Gender and Age of Migration Differences in Mortality Among Older Mexican Americans



Using a gendered life course perspective, we examine whether the relationship between age of migration and mortality is moderated by gender among a cohort of older Mexican Americans.


Data from the Hispanic Established Populations for the Epidemiological Study of the Elderly and recently matched mortality data are used to estimate Cox proportional hazard models.


Our findings indicate that the relationship between age of migration and mortality is moderated by gender, suggesting a more nuanced perspective of the immigrant mortality paradox. Among men, midlife migrants exhibit an 18% lower risk of mortality compared to their U.S.-born co-ethnics, possibly due to immigrant selectivity at the time of migration. Conversely, late-life migrant women exhibit a 17% lower risk of mortality relative to U.S.-born women, attributed in part to socio-cultural characteristics that influence lifestyle risk factors across the life course.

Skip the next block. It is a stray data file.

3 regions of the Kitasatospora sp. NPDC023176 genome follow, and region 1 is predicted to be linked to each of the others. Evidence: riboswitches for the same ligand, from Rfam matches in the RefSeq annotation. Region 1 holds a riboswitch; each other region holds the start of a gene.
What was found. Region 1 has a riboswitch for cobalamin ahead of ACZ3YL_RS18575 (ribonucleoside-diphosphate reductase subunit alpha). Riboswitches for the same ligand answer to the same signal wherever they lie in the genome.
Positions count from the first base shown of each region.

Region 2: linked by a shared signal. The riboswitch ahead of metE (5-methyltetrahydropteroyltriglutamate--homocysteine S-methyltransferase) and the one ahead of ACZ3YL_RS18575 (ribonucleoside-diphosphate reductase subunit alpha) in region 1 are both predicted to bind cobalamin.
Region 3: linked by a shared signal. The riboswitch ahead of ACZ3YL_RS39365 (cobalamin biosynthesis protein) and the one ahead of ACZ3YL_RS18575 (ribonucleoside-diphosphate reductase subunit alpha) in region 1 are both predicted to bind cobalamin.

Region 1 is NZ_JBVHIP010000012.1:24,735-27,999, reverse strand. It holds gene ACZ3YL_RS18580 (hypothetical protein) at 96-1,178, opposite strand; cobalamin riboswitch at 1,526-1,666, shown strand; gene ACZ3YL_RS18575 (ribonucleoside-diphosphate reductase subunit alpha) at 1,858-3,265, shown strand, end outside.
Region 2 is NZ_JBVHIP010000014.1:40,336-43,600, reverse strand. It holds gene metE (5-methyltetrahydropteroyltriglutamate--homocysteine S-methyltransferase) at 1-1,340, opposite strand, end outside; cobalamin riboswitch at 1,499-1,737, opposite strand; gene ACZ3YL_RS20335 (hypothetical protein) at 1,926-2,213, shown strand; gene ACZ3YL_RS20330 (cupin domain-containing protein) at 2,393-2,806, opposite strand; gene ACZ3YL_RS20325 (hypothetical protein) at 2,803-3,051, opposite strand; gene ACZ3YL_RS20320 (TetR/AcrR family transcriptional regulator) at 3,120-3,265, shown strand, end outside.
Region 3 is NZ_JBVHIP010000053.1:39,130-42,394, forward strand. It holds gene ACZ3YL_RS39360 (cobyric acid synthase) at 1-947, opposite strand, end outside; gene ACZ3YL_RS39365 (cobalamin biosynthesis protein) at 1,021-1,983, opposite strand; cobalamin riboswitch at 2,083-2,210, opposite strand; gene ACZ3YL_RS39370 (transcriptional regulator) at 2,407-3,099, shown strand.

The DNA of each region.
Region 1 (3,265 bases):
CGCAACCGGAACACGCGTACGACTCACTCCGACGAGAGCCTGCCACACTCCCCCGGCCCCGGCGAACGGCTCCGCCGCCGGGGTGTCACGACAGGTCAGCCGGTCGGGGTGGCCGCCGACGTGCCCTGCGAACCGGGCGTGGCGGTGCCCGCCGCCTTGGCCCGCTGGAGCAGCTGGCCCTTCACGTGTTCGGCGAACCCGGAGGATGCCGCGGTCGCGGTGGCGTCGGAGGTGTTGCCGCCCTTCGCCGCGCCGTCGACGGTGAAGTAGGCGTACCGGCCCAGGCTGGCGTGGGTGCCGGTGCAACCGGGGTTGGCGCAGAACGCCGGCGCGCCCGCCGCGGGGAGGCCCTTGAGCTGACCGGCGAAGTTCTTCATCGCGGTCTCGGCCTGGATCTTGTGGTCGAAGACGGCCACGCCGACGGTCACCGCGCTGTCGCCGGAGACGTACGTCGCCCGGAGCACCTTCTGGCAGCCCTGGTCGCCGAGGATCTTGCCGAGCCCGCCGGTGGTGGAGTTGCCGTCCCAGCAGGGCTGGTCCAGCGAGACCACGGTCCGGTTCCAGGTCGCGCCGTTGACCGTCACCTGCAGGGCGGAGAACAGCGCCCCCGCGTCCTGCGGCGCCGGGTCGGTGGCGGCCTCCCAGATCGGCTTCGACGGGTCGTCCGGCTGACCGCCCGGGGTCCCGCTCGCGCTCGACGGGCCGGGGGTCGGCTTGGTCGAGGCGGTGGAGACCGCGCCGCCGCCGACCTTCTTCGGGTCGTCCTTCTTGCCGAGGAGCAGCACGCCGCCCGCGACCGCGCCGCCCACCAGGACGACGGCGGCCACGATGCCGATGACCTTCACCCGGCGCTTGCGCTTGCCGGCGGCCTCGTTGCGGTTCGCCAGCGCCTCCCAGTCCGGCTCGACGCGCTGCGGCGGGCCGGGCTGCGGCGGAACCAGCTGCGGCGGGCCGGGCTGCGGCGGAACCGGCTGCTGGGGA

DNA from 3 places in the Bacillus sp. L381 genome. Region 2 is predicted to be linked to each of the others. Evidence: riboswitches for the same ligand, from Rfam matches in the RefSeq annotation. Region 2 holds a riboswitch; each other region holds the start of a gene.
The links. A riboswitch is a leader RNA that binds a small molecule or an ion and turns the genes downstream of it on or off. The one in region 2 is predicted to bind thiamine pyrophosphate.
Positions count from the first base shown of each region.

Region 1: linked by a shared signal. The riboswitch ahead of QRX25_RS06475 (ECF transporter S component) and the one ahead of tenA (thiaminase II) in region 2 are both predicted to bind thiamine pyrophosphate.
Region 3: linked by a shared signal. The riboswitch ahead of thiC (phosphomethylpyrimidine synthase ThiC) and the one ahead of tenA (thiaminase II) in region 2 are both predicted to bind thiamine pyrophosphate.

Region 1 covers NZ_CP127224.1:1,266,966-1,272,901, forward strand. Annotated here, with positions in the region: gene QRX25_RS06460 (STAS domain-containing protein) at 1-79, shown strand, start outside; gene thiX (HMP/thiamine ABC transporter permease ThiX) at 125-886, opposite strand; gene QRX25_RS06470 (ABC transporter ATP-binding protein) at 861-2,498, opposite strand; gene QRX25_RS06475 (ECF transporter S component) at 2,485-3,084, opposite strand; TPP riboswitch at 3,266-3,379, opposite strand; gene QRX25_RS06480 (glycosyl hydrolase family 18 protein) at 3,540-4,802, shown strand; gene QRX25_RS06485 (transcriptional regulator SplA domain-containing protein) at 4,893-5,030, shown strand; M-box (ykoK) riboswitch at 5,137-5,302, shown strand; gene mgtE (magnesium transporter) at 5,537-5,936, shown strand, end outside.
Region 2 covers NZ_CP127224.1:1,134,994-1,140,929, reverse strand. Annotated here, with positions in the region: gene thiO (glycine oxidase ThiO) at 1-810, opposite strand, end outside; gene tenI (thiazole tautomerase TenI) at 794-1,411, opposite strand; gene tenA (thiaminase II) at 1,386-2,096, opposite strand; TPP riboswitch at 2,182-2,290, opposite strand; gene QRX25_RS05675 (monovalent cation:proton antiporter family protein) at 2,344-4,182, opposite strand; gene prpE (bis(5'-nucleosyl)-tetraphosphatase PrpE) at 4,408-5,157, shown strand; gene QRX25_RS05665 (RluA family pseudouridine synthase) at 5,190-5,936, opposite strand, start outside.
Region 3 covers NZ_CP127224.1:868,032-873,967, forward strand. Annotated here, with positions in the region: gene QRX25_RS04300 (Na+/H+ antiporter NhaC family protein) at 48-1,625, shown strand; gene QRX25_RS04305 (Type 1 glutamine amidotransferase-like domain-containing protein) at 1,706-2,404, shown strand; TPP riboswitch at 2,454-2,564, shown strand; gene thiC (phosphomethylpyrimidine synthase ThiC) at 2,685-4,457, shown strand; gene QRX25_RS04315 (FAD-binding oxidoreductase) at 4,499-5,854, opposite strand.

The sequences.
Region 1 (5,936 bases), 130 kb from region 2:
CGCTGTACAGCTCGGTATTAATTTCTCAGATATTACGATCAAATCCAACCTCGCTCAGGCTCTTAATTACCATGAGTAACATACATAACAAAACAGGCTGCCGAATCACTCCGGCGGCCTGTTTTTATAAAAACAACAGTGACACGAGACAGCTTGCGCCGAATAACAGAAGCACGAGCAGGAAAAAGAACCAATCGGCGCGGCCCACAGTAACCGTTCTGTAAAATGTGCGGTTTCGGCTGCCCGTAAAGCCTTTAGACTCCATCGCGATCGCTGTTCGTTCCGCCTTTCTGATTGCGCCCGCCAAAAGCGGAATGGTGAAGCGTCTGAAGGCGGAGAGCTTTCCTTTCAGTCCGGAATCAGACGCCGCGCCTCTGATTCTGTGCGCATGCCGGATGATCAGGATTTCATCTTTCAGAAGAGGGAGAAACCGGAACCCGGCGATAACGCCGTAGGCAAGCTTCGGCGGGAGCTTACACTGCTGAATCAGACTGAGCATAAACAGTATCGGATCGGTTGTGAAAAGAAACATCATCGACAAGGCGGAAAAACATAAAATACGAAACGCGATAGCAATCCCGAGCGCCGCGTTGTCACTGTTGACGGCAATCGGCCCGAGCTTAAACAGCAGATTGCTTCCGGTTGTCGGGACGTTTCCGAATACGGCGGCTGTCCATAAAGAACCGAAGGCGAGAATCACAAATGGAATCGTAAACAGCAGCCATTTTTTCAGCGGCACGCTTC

Selection mechanisms and acculturation processes associated with the immigrant experience are contingent on both age and gender, suggesting the utility of an integrated life course approach to contextualize the mortality profiles of older immigrants. These findings demonstrate the heterogeneity among immigrants and highlight the need to understand gender differences in the migration process when assessing the immigrant mortality paradox.

The full study is available in The Journals of Gerontology.